PRESS RELEASE FROM: Willie Morrison on behalf of Old High St Stephen’s Church
22 Jan 2014
For further information please contact the Rev Peter Nimmo on 01463 250802
Sunday kirk supper and drama to highlight local poverty
A city centre congregation is to highlight the plight of homeless in Inverness and the Highlands in a novel way, with a supper and a dramatised reading of the New Testament parable of the Prodigal Son.
This move, by Old High St Stephen’s congregation, in conjunction with Inverness Church of Scotland Presbytery, is its contribution to Poverty and Homelessness Action Week, a major national publicity drive to help the poorest in our society, which starts on Saturday.
The week features many memorable events at both local and national levels – from inspiring events featuring young people taking action for a better world, to hearings where people bravely share their experiences of poverty and homelessness.
The Inverness event, which takes place at Old High St Stephen’s Church Halls, Academy Street, on Sunday evening from 6pm, also features talks by and conversations with Dr Paul Monaghan and Alex Gilchrist of Highland Homeless Trust, who will emphasise the constant and increasing cries locally for help in the current financial climate.
Old High St Stephen’s minister the Rev Peter Nimmo said:
It is a chance for us to eat and meet, to worship and to learn first-hand of the issues, and for us, as followers of Jesus, to reflect on how we can use our gifts in response to this need. This invitation to join us and hear of these problems is being extended to folk of all faiths or none. All who are interested are welcome.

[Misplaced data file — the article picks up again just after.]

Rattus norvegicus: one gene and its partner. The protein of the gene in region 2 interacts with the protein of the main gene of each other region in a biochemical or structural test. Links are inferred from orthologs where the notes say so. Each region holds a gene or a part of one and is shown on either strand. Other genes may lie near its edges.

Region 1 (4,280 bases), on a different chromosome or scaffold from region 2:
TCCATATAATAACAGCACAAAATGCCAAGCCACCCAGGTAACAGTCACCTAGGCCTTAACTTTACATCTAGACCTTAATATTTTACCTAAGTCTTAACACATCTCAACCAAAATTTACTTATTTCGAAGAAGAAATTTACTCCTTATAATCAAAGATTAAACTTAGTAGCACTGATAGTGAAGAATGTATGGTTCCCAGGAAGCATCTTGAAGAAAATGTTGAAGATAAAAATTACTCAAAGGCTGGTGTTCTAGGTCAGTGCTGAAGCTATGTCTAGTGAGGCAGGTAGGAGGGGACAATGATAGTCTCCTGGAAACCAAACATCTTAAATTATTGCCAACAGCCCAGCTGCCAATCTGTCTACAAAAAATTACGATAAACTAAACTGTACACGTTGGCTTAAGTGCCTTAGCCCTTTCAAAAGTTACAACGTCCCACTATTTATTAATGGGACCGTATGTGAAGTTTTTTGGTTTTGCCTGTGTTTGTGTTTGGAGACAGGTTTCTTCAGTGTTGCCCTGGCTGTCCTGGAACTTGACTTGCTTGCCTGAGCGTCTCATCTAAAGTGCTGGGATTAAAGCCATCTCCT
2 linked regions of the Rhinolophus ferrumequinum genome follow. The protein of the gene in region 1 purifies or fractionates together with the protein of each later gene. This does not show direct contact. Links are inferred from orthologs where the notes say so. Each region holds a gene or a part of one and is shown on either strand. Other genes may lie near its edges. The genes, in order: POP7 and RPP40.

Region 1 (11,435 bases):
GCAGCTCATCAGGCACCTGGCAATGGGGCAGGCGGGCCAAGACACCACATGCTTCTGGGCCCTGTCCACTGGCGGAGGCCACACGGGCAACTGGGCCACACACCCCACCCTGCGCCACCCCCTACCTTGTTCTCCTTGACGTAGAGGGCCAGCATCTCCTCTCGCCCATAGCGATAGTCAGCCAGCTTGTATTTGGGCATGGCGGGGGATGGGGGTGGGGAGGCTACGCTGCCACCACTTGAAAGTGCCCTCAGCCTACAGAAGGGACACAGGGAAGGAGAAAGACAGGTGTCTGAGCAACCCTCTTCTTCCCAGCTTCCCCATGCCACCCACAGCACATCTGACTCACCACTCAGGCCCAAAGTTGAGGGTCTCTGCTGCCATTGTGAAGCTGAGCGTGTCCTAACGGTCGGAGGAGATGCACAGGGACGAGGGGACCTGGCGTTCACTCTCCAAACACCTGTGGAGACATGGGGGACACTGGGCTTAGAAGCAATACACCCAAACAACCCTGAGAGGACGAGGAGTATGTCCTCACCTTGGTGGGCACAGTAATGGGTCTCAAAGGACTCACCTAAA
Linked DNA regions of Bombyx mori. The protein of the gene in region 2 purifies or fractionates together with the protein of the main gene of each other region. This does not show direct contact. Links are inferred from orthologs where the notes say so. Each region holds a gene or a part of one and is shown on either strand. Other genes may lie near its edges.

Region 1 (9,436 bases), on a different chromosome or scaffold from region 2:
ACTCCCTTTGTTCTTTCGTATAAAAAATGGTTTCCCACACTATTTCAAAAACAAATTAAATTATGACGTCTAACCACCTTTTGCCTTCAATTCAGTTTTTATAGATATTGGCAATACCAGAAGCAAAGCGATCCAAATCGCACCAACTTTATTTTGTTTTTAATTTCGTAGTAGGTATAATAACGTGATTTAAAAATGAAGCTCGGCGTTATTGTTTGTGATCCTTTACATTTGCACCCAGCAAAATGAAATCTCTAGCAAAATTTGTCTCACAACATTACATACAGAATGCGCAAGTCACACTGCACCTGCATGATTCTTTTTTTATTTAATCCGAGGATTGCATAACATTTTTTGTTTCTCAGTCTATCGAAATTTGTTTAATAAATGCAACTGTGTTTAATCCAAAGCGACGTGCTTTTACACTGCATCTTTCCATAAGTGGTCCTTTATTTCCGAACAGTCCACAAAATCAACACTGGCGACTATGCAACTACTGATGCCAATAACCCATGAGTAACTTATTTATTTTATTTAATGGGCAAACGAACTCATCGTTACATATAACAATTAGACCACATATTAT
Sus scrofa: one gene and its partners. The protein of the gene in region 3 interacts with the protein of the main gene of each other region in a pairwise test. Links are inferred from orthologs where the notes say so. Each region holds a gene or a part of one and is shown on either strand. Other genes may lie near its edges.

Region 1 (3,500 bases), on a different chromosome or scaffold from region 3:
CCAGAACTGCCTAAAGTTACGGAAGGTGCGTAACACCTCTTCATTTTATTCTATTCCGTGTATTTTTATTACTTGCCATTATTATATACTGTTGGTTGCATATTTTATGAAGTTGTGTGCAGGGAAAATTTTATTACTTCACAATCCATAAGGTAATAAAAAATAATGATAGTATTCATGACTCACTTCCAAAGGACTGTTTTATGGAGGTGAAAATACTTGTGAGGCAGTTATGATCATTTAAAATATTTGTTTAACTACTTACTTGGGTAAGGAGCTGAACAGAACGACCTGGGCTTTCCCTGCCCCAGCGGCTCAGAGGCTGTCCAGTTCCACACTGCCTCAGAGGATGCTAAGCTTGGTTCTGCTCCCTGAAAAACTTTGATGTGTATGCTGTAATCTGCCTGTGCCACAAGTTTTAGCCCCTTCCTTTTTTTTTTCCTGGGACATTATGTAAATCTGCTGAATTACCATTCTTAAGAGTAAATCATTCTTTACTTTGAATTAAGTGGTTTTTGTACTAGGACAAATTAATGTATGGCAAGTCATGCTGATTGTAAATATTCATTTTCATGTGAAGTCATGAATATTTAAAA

Congregation member and leading organiser Iain Todd, who is also a Church of Scotland reader – a trained and experienced lay preacher – remarked:
The aim of the evening is for all faiths or none to come together to listen, and perhaps learn, from two of the many professionals at work in our city with folk who are really struggling with issues of homelessness, poverty and the changes to the benefits system and who often, in their vulnerability and of necessity, find themselves drawn down the pay day loan route with its legal, but punitive interest rates.
Pay day loans are accepted by all as being awful things – and since the UK Government did away with crisis loans, and the new benefit system is paid a month in arrears, desperate folk who have no money are being sucked into the Wonga and Cash Converters of this world who charge horrendous rates.
I have a wee friend who recently told me she had borrowed £200, which will cost her £300 to repay.”
Mr Todd also spoke of an acquaintance who had told him he didn’t believe there was any real poverty in Inverness , and who insisted: “Define poverty for me. I bet they all have big plasma televisions.”
He said credit unions were not the answer for folk in dire poverty, as they were more akin to saving schemes, and would not respond to pleas for immediate cash.
And he concluded: “All are welcome on Sunday evening to listen, learn and maybe respond.”
Footnote: Inverness Food Bank, set up in 2005 at the Free Church Hall in Madras Street , and supported by many local churches and other organisations, now distributes emergency supplies to thousands of needy Highland families each year, and has the unenviable reputation of being one of the busiest of its kind in Britain .